I kinda gave up on theology after Seminary. That's not to say that I do not like studying God, but dwelling on dispensational/covenant, post/a/pre millenial, post/pre trib. rapture wore me out. I do think it is important to study and search Scriptures regarding any type of theology but not at the expense of your own personal walk, and that is what started happening to me. Instead, I have enjoyed the last year or so of strictly focusing on personal application of the Word (how it is speaking to me; in today's world, not necessarily looking through the lens of the author and/or audience) and resting in simplistic ideas of the Bible, such as His love, grace, etc. It has been so rewarding and fruitful for me.
But now I am back in the theology fold....well, a little bit. God has placed some awesome people in my life and some unique circumstances that has required me to dig deep into God's essence again. Recently, God has put numerous people in my life asking me my opinion on predestination/free will. Some of these people are new to this idea so my words have had to be delicate. Yet, as most of you know I am very opinionated...having said that though, I am not very dogmatic in a lot of my opinions. For instance, regarding eschatology, I am not set on my beliefs. I am open to new ideas and God's leading. So, back to predestination/free will. I will state in this entry my viewpoint on it, however, because of space issues I will not be able to go very in-depth with it. If someone wants to ask me something, just email me. But I would also recommend inquiring of people like John Lynch, John DelHousaye, Brett Berger, Josh Johnson, etc. etc. for different viewpoints and/or better knowledge altogether.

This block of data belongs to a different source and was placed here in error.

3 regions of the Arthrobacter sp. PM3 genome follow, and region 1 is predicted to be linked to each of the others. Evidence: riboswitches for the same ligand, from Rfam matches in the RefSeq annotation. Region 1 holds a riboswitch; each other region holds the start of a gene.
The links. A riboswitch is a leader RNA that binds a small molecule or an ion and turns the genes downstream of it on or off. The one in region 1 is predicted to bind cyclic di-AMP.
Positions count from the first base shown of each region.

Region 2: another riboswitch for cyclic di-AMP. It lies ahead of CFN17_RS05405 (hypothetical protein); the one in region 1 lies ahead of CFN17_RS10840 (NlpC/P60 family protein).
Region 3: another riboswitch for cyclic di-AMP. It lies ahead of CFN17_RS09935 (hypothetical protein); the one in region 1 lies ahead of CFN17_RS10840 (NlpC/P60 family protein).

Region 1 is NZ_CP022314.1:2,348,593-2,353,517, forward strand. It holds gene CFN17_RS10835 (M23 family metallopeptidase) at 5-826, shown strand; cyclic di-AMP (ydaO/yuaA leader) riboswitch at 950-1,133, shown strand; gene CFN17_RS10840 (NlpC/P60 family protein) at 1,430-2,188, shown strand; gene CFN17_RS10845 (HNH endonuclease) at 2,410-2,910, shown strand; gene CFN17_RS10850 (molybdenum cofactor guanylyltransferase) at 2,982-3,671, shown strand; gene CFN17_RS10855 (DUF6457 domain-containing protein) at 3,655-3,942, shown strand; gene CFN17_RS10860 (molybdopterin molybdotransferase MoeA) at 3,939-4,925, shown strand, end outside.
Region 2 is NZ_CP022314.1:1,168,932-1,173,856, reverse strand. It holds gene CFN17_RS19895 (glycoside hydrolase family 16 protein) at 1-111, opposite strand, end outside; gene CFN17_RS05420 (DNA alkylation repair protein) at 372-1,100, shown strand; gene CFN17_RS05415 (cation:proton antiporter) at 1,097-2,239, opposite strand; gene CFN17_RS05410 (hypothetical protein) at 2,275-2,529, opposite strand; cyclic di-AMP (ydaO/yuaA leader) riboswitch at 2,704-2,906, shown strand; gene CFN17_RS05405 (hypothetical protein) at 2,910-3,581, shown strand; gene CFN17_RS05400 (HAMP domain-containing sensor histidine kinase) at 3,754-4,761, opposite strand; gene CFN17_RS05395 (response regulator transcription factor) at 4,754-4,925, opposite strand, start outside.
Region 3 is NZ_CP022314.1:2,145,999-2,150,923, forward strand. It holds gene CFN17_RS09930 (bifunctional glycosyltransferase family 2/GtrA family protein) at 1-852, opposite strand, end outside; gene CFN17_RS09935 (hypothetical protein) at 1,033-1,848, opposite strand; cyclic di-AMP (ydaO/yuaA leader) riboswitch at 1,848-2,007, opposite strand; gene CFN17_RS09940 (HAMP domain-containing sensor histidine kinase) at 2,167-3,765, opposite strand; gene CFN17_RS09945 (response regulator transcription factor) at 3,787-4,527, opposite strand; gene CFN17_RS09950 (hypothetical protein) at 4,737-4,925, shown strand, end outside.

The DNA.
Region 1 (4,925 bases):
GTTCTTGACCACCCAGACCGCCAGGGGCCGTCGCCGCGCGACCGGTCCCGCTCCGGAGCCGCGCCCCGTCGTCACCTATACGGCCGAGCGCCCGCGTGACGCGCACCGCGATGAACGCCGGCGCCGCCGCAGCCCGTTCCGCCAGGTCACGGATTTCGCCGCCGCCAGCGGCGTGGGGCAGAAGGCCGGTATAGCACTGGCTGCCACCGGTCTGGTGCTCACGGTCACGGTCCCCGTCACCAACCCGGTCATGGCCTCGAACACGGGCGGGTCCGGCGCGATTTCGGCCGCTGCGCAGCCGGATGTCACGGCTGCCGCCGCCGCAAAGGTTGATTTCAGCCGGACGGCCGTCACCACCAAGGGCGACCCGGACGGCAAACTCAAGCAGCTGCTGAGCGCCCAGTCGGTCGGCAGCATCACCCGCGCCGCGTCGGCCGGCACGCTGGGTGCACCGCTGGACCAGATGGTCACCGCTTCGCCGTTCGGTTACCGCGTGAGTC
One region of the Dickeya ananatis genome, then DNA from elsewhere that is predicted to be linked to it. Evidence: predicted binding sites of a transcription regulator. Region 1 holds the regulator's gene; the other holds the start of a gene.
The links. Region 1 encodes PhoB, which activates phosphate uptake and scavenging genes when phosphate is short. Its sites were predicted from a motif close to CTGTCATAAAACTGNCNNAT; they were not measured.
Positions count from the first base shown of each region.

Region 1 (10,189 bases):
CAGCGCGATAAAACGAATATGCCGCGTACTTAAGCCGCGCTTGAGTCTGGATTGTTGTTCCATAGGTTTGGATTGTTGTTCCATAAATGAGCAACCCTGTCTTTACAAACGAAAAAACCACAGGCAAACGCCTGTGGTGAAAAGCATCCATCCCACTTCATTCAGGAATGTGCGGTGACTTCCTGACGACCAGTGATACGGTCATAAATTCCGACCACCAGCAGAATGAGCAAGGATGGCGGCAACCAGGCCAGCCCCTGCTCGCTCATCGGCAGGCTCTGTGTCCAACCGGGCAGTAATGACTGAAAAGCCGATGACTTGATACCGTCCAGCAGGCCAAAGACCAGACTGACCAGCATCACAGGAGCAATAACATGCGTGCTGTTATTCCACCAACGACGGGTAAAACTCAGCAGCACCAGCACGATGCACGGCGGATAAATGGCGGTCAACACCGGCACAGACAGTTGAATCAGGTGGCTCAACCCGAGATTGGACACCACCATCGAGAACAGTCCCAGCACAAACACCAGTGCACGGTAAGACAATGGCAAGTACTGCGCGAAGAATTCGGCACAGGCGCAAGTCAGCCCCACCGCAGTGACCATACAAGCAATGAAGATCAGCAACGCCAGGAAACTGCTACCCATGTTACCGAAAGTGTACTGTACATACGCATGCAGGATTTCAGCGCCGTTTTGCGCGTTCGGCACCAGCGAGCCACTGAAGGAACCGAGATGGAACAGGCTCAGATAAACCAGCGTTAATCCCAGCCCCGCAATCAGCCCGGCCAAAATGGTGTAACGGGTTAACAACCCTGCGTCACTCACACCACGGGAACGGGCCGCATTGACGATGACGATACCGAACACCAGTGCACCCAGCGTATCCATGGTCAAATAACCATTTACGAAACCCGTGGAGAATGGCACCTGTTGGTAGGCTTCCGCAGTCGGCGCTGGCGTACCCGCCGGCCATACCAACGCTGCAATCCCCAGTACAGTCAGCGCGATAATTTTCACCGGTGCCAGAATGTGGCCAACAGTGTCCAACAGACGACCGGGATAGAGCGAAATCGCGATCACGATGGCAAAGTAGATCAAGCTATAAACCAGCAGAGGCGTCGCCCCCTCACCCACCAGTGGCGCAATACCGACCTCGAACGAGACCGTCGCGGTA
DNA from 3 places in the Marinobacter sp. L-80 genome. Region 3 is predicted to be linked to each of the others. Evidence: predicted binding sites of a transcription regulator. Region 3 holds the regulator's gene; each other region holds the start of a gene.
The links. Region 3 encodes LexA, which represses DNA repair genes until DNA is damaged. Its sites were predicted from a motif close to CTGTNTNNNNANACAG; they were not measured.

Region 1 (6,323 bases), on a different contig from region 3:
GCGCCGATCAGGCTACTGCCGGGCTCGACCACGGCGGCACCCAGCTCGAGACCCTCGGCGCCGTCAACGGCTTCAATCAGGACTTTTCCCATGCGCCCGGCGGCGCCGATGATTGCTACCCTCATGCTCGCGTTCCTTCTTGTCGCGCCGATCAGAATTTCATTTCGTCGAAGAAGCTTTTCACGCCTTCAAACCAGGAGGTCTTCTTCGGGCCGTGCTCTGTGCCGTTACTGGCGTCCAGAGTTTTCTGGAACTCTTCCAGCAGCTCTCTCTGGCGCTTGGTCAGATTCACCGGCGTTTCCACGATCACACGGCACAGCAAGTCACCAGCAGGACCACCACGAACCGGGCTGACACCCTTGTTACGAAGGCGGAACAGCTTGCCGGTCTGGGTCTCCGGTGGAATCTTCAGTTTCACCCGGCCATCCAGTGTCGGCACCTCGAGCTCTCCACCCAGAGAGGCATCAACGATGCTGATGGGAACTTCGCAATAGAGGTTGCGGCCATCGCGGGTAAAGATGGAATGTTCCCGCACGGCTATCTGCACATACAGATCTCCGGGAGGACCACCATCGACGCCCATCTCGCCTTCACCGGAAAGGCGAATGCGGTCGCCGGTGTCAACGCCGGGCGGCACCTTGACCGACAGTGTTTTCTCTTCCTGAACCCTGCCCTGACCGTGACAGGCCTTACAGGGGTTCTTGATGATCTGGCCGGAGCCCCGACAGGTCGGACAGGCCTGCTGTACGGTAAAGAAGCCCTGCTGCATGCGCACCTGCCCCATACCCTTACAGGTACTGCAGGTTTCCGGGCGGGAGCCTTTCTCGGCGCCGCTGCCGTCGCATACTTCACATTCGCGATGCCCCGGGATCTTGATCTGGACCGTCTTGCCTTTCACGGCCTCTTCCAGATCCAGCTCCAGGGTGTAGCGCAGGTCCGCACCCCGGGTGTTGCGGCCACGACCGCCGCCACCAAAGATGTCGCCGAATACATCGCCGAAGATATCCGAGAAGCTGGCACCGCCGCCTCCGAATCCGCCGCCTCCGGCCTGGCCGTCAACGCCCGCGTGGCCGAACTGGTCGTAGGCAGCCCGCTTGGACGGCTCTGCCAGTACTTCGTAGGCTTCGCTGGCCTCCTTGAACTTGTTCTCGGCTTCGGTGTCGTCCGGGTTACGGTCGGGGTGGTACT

Here it is:
"God's predetermination is in accord with His foreknowledge. 1 Peter 1:2 declares that we are chosen according to the foreknowledge of God. That is to say, there is no chronological or logical priority of election and foreknowledge. As a simple being, God's attributes are one with His indivisible essence. Hence, both foreknowledge and predetermination are one in God. Thus, whatever God knows He determines, and whatever He determines He knows. (God knowingly determining and determingly knowing from all eternity everything that happens, including all free acts.) 1 Peter 1:2 teaches not the logical order of election in relation to foreknowledge, but the fact that they are coextensive. In other words, all aspects of the eternal purpose of God are equally timeless. For if God is an eternal being, then His thoughts must be coordinate and unified."
Or, simply put... haha
"Whatever He forechooses cannot be based on what He foreknows. Nor can what He foreknows be based upon what He forechooses. Both must be simultaneous and coordinate acts of God. Thus God knowingly determined, and determingly knew from all eternity everything that would come to pass, including all free acts. Hence, there are truly free actions and God determined they would be such. God then, is totally sovereign in the sense of actually determining what occurs and yet humans are completely free and responsible for what they choose."
This is called Thomism. It makes sense to me. It reconciles Scriptures that talk about God's election of those who follow Him and Scripture that tells us He wishes all would come to know Him and His love for the whole world. This idea is hard to fathom, mostly because our finite minds cannot wrap around an infinite God, but if it could we would be God. I like the mystery.